Optimize Windows XP for Firewire &USB Audio Interface during Recording

Sometimes when your computer are doing playback, long audio streaming, etc; it will turn off automatically or go to standby. This is not optimal. For best operation, you should turn off all power schemes so that it won’t accidentally affect your session or recording.

5.) Turn off system sounds – Go to Control Panel – Sounds and Audio devices – Go to “Sounds” tab – make sure the “Sound Scheme” is set to “No Sound”.

6.) Optimize your Device Manager– Go to Run – type “devmgmt.msc” then press enter. You will go to Device Manager. Then make sure the following is set:

a.) Go to IDE ATA/ATAPI Controllers – you will see a list of your Primary IDE and Secondary IDE channels. Right click on any of them and click Properties. Go to “Advanced Settings”. Set the transfer mode to “DMA if available” and make sure the current transfer mode is set to “UltraDMA Mode 5”. DMA stands for direct memory access which means that RAM data can be accessed directly without passing through the CPU for faster access. See screenshot below:

Direct memory access optimization

Direct memory access optimization

b.) Make sure any Firewire (1394) adapter are disabled under “Network Adapters”. When disabled, a red X is shown over the device:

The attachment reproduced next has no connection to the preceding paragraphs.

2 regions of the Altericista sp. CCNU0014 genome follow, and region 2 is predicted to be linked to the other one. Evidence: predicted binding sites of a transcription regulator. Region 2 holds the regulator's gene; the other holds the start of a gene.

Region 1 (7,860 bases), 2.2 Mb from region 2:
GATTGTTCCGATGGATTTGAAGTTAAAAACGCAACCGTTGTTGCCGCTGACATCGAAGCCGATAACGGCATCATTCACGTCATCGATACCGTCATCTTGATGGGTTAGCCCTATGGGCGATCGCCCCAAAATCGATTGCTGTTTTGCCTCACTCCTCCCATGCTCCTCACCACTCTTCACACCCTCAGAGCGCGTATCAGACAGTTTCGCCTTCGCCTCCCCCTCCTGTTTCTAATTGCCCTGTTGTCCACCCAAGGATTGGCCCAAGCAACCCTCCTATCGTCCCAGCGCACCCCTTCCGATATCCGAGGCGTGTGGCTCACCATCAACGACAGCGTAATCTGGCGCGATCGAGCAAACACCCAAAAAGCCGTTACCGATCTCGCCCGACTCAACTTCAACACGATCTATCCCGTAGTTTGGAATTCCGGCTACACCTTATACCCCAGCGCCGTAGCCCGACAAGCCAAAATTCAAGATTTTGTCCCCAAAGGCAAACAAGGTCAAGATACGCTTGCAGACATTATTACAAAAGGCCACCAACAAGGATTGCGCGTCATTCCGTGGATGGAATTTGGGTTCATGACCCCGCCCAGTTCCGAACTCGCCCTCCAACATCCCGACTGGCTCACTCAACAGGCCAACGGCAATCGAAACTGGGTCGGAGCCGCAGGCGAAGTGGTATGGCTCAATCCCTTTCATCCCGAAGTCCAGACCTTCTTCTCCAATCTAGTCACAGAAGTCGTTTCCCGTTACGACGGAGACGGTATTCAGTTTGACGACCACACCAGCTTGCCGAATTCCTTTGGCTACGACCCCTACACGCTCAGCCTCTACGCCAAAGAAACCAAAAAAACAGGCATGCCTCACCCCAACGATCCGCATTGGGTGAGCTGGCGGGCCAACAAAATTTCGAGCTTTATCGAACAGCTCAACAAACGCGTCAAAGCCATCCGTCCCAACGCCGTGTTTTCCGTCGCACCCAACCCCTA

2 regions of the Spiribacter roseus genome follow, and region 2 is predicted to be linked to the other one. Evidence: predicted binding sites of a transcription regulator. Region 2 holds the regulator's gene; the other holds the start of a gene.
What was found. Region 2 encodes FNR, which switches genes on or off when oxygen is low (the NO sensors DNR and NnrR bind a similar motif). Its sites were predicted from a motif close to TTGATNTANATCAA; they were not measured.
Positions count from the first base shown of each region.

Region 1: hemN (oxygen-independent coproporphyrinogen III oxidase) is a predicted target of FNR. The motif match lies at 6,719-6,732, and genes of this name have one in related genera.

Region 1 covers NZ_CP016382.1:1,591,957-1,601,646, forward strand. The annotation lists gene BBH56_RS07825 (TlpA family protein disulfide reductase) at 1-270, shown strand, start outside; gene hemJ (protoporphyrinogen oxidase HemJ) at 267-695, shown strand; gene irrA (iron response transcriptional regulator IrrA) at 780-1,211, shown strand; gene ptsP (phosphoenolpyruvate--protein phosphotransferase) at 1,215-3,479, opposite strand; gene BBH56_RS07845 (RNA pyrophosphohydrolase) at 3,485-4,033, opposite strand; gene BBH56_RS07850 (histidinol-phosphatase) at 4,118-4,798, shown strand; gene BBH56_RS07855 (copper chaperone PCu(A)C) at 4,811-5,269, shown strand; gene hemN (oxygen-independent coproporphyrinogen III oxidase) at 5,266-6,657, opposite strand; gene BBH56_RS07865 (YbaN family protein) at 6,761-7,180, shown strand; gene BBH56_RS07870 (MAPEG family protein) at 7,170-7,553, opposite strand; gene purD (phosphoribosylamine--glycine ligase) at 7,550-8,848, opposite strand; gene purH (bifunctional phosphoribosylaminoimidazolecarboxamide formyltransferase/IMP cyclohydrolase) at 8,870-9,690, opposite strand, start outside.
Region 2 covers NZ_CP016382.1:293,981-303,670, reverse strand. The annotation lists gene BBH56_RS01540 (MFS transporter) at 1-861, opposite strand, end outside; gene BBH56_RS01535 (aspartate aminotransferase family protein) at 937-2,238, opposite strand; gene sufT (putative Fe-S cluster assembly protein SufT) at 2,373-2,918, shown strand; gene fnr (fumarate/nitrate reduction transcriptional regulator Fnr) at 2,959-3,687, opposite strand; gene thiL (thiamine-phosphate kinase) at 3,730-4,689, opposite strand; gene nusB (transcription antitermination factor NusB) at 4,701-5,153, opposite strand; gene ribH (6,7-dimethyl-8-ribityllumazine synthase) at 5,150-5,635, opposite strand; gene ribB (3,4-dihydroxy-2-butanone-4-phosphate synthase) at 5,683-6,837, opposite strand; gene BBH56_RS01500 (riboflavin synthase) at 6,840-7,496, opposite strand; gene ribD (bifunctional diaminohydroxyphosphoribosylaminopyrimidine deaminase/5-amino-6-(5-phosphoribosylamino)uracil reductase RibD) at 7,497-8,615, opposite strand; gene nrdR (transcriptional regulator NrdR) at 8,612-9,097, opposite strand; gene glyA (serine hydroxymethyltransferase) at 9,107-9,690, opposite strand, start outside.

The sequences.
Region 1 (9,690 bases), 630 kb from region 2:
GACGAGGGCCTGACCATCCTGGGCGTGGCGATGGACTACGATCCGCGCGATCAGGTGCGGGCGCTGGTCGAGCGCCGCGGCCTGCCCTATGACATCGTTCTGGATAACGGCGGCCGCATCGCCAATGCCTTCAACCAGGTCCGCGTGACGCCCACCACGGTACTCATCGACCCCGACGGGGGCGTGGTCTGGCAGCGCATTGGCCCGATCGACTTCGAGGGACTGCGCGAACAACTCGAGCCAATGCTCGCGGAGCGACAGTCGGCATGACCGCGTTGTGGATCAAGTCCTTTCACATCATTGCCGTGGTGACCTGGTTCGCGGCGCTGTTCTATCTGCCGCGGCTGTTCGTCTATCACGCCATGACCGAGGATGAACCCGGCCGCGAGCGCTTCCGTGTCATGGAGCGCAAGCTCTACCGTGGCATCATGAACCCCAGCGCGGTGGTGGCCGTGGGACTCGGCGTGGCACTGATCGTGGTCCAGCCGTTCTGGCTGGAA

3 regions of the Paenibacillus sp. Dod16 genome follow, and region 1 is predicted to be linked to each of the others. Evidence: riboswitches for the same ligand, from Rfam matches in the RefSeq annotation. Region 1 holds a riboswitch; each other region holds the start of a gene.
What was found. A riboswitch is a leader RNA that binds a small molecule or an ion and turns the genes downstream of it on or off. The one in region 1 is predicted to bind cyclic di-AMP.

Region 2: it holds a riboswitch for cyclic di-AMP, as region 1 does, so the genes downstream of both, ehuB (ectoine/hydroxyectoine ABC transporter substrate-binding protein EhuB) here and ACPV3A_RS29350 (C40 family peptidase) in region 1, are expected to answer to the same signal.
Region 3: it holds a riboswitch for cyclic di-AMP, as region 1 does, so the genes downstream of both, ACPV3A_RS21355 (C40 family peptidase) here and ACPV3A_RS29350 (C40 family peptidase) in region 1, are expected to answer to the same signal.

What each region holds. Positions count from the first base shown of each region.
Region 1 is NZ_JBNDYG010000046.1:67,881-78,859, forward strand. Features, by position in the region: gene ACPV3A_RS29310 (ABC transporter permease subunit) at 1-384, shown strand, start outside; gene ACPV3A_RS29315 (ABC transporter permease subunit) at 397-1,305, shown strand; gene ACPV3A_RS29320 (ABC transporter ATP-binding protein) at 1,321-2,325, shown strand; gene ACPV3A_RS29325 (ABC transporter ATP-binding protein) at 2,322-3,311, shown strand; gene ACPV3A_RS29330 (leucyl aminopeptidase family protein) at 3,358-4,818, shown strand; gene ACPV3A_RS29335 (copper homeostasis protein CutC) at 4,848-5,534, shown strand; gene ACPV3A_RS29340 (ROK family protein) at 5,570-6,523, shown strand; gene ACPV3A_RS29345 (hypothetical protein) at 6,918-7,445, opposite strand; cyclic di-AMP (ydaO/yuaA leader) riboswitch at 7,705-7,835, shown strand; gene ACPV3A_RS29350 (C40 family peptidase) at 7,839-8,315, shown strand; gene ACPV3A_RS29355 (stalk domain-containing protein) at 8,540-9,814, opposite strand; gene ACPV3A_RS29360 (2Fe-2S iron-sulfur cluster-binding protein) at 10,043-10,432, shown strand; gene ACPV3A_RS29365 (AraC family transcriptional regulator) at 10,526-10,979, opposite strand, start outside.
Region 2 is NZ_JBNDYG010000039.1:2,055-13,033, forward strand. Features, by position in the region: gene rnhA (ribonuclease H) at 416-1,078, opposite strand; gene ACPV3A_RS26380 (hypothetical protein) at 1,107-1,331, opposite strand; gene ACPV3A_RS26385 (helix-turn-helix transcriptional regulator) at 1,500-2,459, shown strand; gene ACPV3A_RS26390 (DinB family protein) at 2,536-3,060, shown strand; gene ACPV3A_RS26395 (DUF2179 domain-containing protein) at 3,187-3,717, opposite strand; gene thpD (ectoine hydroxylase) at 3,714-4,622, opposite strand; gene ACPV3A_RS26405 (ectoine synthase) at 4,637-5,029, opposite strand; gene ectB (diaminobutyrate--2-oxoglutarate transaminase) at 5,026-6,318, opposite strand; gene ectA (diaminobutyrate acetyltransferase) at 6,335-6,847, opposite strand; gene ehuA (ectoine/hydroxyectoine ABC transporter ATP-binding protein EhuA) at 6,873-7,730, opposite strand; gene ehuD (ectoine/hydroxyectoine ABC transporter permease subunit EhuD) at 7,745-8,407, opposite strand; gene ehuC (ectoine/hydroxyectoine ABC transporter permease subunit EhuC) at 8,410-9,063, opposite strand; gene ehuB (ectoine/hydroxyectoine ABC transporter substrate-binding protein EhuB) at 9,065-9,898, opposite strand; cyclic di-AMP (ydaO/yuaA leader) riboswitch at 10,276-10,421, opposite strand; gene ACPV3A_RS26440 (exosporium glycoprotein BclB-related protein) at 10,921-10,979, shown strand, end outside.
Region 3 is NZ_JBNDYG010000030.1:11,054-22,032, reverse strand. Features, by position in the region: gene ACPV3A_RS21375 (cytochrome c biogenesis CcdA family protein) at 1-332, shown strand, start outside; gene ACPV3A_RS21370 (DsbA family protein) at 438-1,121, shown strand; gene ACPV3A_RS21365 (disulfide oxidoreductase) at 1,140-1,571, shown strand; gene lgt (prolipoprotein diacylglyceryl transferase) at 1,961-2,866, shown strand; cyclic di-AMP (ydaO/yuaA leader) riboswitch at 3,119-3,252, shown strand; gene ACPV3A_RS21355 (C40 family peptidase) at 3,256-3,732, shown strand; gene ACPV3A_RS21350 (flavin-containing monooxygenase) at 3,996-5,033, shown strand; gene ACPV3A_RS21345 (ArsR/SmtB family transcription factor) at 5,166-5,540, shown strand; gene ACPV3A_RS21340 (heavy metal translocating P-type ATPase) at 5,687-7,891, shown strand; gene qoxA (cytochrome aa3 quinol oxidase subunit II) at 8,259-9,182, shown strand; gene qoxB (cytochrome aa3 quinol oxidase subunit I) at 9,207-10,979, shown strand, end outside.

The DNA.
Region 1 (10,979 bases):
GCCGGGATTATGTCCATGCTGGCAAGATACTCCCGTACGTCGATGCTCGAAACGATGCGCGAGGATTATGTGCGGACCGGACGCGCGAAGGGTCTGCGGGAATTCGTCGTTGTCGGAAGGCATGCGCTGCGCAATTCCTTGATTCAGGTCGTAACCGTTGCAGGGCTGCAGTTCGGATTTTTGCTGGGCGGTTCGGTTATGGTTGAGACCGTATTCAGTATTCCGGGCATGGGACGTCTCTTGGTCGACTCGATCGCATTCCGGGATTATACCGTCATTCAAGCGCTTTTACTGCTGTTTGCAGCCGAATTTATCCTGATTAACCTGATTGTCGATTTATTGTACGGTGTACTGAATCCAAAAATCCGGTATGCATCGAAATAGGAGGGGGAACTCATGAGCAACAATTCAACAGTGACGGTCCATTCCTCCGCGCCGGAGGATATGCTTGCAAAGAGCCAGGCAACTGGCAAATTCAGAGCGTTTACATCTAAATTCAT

red x on the firewire network adapters

red x on the firewire network adapters

7.) Do not connect your USB audio interface to a USB hub that is also used by other USB devices. For Firewire, make sure the audio interface has a dedicated Firewire slot. For example in my computer, I have two Firewire slots, one from the motherboard and one from the PCI Firewire. Although there are several Firewire slots on the PCI Firewire, I only used the motherboard Firewire port to have a dedicated Firewire bus connection. For other Firewire devices, I connect them to the PCI Firewire slots.

8.) Do not install gaming and non-recording software if possible. Since you are using a PC dedicated for recording, there is no need to install heavy software like games, office applications, drawing applications, etc. This software can be resource intensive and can slow down your system.

Get a Powerful PC Hardware as Possible

Your PC hardware is the dark horse of Firewire/USB audio interface optimizations in Windows XP. No matter what software/OS tweaks you do, you are only limited by the power of your hardware. For example, before I only have a P4 2.4GHz in ASUS P4P800X which is still a 2004 technology (Socket 478). Even though the RAM is 2GB, the conditions are not optimal for recording and I experienced a lot of pops and clicks in the audio. This is after all software and OS tweaks.

I then decided to upgrade my entire hardware with Windows XP installed with the following specifications:

a.) P8P67LE Asus motherboard with built in Firewire and USB 3.0
b.) Intel Core i3-2100 CPU @3.1GHz.
c.) 4GB of RAM (Windows XP recognize it as 3GB).
d.) A total of 1.5TB hard drive.

After installation, it now runs very smoothly (no pops and clicks, no hangs) because the hardware is powerful for a less processor/memory intensive OS like Windows XP.

Content last updated on August 6, 2012